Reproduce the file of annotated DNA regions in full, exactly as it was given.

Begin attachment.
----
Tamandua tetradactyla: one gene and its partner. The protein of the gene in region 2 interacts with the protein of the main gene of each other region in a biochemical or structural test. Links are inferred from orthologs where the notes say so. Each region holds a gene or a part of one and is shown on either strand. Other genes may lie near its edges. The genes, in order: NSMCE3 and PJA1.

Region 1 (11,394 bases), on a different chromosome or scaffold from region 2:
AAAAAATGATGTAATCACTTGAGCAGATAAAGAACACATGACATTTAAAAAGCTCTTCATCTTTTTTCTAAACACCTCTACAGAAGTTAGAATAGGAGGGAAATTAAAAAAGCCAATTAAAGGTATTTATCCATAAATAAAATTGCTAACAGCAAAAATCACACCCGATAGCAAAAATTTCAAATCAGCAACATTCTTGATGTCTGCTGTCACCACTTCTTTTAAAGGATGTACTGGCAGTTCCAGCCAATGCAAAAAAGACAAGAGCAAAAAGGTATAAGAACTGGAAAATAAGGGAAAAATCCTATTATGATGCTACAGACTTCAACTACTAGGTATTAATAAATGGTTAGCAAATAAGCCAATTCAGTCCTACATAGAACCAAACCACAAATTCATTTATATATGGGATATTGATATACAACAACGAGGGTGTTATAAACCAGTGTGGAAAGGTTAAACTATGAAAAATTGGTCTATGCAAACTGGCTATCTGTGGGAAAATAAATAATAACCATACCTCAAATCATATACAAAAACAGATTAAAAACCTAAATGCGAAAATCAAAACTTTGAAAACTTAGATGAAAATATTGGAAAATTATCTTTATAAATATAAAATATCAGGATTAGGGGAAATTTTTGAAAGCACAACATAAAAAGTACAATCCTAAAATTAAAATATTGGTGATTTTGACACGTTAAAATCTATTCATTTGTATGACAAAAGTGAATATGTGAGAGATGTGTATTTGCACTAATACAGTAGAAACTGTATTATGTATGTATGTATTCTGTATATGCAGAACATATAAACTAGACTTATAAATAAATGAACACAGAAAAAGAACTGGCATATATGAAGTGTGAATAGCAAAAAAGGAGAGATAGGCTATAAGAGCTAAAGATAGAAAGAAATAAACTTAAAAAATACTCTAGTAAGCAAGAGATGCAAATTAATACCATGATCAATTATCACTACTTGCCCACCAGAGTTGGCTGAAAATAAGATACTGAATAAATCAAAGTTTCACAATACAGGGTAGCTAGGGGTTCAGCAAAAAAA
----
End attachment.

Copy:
Tamandua tetradactyla: one gene and its partner. The protein of the gene in region 2 interacts with the protein of the main gene of each other region in a biochemical or structural test. Links are inferred from orthologs where the notes say so. Each region holds a gene or a part of one and is shown on either strand. Other genes may lie near its edges. The genes, in order: NSMCE3 and PJA1.

Region 1 (11,394 bases), on a different chromosome or scaffold from region 2:
AAAAAATGATGTAATCACTTGAGCAGATAAAGAACACATGACATTTAAAAAGCTCTTCATCTTTTTTCTAAACACCTCTACAGAAGTTAGAATAGGAGGGAAATTAAAAAAGCCAATTAAAGGTATTTATCCATAAATAAAATTGCTAACAGCAAAAATCACACCCGATAGCAAAAATTTCAAATCAGCAACATTCTTGATGTCTGCTGTCACCACTTCTTTTAAAGGATGTACTGGCAGTTCCAGCCAATGCAAAAAAGACAAGAGCAAAAAGGTATAAGAACTGGAAAATAAGGGAAAAATCCTATTATGATGCTACAGACTTCAACTACTAGGTATTAATAAATGGTTAGCAAATAAGCCAATTCAGTCCTACATAGAACCAAACCACAAATTCATTTATATATGGGATATTGATATACAACAACGAGGGTGTTATAAACCAGTGTGGAAAGGTTAAACTATGAAAAATTGGTCTATGCAAACTGGCTATCTGTGGGAAAATAAATAATAACCATACCTCAAATCATATACAAAAACAGATTAAAAACCTAAATGCGAAAATCAAAACTTTGAAAACTTAGATGAAAATATTGGAAAATTATCTTTATAAATATAAAATATCAGGATTAGGGGAAATTTTTGAAAGCACAACATAAAAAGTACAATCCTAAAATTAAAATATTGGTGATTTTGACACGTTAAAATCTATTCATTTGTATGACAAAAGTGAATATGTGAGAGATGTGTATTTGCACTAATACAGTAGAAACTGTATTATGTATGTATGTATTCTGTATATGCAGAACATATAAACTAGACTTATAAATAAATGAACACAGAAAAAGAACTGGCATATATGAAGTGTGAATAGCAAAAAAGGAGAGATAGGCTATAAGAGCTAAAGATAGAAAGAAATAAACTTAAAAAATACTCTAGTAAGCAAGAGATGCAAATTAATACCATGATCAATTATCACTACTTGCCCACCAGAGTTGGCTGAAAATAAGATACTGAATAAATCAAAGTTTCACAATACAGGGTAGCTAGGGGTTCAGCAAAAAAA